Originally published on September 16, 2015
The claim that the hormone oxytocin promotes trust in humans has drawn a lot of attention. But today, a group of researchers reported that they’ve been unable to reproduce their own findings concerning that effect.
The new paper, in PLoS ONE, is by Anthony Lane and colleagues from Louvain in Belgium. The same team have previously published evidence supporting the link between oxytocin and trust.
Back in 2010 they reported that “oxytocin increases trust when confidential information is in the balance”. An intranasal spray of oxytocin made volunteers more likely to leave a sensitive personal document lying around in an open envelope, rather than sealing it up, suggesting that they trusted people not to peek at it.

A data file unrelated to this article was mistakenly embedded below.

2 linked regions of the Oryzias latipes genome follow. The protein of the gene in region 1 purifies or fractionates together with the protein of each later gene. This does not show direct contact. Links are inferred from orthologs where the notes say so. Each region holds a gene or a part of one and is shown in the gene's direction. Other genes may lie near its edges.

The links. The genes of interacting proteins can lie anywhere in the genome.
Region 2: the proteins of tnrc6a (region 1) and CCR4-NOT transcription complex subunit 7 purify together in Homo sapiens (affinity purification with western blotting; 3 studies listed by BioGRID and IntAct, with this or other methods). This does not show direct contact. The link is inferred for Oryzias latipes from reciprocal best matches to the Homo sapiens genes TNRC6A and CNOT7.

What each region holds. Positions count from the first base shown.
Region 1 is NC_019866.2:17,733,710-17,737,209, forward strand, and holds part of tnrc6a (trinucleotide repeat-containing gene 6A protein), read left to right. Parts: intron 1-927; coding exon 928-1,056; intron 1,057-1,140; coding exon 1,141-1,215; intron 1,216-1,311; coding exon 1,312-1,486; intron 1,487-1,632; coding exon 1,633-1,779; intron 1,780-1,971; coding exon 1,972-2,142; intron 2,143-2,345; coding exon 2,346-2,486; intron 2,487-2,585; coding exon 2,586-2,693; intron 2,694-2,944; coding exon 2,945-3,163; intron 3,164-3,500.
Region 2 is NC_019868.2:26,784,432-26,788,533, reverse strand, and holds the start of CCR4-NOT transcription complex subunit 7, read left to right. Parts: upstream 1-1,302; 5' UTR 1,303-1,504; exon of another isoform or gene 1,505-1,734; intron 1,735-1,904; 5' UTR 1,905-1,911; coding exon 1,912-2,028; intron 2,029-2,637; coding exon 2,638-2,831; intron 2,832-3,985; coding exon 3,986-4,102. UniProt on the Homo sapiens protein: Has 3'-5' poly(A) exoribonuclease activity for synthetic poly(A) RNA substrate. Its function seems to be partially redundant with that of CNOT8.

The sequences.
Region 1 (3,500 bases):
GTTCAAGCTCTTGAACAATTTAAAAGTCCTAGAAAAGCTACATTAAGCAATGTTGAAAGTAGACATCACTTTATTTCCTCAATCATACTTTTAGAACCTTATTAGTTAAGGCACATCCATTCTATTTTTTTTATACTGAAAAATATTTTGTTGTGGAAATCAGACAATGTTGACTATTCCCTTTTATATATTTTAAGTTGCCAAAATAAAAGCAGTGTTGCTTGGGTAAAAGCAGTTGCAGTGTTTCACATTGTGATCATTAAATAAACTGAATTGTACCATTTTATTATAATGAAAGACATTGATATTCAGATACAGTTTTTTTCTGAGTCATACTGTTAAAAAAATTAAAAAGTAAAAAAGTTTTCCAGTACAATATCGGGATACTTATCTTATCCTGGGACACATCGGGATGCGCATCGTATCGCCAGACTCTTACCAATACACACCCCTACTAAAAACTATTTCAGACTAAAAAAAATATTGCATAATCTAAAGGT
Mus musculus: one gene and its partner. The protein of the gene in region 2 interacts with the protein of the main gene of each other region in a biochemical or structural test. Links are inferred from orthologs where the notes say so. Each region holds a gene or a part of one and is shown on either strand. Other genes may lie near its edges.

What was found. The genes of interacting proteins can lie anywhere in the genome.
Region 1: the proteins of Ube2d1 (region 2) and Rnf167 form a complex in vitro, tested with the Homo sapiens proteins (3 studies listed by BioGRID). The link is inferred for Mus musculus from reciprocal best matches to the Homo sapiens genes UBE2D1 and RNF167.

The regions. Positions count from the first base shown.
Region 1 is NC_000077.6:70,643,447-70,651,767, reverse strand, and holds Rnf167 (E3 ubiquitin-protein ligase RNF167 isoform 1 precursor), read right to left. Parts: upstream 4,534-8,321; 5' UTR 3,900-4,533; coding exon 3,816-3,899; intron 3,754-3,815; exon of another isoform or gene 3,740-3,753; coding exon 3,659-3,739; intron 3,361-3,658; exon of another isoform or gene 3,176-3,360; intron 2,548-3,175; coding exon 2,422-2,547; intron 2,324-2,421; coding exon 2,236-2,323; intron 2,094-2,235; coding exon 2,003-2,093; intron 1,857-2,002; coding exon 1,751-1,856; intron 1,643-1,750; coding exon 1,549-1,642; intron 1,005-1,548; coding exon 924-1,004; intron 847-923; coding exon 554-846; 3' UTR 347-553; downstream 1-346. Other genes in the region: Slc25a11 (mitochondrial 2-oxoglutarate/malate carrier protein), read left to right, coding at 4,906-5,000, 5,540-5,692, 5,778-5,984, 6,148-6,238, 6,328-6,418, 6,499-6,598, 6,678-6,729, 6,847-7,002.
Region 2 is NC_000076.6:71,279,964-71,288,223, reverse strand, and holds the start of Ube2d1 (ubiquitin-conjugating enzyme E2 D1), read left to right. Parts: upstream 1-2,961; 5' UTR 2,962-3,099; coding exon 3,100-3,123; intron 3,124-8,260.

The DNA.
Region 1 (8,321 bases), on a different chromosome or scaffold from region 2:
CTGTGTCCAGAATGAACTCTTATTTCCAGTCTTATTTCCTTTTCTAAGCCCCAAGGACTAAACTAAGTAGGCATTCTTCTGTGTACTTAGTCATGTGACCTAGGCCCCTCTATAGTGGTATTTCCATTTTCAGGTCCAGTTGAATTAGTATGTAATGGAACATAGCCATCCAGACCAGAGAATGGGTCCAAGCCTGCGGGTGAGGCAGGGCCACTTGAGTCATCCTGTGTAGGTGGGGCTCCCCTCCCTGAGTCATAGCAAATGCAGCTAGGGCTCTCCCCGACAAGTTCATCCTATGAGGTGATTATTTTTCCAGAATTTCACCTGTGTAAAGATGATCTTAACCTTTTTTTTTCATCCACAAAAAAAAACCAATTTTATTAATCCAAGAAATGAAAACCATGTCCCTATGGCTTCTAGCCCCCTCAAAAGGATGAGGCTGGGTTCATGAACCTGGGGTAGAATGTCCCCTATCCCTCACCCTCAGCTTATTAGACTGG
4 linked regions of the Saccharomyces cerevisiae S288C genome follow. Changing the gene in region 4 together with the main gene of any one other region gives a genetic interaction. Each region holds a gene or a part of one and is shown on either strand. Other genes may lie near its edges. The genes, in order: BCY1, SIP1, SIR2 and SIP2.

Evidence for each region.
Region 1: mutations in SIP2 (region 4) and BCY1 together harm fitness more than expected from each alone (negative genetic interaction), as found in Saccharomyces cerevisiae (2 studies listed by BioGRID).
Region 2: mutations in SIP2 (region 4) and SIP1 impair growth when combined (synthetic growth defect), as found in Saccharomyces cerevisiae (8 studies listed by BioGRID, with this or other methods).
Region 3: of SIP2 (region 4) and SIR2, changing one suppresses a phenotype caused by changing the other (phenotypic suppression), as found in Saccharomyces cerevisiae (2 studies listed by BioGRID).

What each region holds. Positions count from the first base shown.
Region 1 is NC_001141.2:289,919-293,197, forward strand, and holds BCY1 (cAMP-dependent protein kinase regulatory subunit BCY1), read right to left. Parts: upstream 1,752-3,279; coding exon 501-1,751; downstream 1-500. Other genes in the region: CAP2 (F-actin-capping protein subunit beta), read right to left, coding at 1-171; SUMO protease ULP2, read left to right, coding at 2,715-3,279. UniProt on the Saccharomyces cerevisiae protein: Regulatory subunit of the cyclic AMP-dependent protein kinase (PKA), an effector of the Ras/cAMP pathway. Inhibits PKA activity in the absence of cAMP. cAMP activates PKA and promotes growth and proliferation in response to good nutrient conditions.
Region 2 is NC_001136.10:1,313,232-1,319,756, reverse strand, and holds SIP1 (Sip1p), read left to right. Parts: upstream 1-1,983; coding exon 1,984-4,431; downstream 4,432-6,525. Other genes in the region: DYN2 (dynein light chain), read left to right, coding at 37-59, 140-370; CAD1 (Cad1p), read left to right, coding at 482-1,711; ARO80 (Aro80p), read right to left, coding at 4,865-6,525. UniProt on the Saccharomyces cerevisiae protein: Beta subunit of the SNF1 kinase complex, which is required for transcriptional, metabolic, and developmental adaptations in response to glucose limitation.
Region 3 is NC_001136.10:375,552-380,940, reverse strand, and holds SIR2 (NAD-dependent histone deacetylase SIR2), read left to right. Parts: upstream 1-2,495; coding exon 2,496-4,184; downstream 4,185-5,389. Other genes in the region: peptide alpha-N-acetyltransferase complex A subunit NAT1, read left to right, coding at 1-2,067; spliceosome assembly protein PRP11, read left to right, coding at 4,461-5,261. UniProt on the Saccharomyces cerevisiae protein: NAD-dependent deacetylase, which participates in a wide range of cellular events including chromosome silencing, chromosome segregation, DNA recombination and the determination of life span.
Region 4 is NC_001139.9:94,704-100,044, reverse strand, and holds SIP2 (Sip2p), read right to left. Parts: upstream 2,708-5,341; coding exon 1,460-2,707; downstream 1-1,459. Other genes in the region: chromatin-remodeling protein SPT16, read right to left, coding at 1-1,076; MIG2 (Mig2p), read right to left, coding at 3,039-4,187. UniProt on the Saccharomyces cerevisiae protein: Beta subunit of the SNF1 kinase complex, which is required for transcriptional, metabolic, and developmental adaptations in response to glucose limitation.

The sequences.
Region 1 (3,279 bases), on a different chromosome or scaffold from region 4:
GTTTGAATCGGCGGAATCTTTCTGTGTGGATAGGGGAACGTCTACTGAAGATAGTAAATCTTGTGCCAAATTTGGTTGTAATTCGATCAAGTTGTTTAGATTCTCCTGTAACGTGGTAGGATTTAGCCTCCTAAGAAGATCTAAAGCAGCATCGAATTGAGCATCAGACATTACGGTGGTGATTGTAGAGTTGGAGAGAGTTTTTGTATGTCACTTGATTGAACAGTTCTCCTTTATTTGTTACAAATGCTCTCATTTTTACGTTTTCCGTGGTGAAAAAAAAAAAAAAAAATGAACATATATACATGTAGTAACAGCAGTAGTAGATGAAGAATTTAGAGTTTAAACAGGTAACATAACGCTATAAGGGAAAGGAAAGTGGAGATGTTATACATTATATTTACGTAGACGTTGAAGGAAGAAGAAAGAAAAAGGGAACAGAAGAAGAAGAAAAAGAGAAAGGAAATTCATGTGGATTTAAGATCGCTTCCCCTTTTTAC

However, the authors now say that they failed to replicate the 2010 ‘envelope task’ result in two subsequent studies.
The entire blog post is here.